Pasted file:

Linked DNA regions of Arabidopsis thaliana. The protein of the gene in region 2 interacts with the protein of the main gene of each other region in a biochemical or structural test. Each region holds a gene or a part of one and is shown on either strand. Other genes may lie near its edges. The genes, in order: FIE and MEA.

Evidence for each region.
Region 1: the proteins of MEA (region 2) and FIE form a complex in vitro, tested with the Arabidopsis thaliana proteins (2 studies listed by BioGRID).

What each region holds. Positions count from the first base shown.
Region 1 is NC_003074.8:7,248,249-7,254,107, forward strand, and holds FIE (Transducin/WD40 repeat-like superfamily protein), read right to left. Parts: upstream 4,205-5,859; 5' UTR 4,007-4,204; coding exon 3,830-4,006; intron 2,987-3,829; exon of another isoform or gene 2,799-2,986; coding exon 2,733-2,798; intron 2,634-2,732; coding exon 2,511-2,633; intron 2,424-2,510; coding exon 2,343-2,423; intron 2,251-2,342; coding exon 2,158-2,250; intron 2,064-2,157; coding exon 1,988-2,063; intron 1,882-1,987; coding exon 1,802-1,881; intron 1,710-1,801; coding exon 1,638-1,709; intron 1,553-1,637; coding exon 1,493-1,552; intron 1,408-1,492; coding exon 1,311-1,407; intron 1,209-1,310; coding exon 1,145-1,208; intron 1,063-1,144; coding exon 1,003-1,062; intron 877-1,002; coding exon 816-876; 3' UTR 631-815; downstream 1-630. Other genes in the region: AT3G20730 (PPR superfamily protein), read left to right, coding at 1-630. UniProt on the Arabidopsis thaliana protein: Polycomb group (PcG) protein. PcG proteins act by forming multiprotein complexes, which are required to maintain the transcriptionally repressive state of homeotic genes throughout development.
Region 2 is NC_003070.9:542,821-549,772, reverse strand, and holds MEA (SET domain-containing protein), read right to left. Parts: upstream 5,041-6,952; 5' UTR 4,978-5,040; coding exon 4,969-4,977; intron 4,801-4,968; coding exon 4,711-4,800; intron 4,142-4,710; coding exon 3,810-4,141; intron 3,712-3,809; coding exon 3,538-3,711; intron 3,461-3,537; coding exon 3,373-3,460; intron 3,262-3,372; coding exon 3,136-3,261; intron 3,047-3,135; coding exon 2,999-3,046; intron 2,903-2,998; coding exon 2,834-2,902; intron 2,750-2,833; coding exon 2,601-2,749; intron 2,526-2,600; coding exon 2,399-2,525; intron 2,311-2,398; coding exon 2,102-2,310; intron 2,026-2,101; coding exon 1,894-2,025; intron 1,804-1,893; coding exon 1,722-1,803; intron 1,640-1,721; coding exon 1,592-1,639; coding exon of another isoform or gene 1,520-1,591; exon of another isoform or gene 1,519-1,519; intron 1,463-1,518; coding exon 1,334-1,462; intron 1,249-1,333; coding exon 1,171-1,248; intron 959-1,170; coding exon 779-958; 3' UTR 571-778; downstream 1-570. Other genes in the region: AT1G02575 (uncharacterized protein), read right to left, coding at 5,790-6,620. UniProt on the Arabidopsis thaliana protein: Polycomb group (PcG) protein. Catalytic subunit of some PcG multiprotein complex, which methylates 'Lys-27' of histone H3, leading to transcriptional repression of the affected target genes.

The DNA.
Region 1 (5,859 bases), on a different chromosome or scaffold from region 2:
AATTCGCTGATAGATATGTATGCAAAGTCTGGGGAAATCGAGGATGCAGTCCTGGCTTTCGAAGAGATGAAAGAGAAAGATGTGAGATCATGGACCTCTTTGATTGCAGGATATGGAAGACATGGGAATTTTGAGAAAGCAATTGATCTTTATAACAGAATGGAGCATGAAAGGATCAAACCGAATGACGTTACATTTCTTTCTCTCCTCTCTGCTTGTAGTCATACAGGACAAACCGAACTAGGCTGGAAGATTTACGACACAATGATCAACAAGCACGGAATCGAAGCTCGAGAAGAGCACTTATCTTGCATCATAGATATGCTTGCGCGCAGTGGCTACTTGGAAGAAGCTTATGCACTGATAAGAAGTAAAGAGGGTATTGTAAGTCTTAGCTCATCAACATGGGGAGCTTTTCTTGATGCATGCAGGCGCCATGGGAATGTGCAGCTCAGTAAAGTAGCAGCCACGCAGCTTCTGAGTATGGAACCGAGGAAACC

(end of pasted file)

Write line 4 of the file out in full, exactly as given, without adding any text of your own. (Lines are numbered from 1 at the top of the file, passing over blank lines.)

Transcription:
What each region holds. Positions count from the first base shown.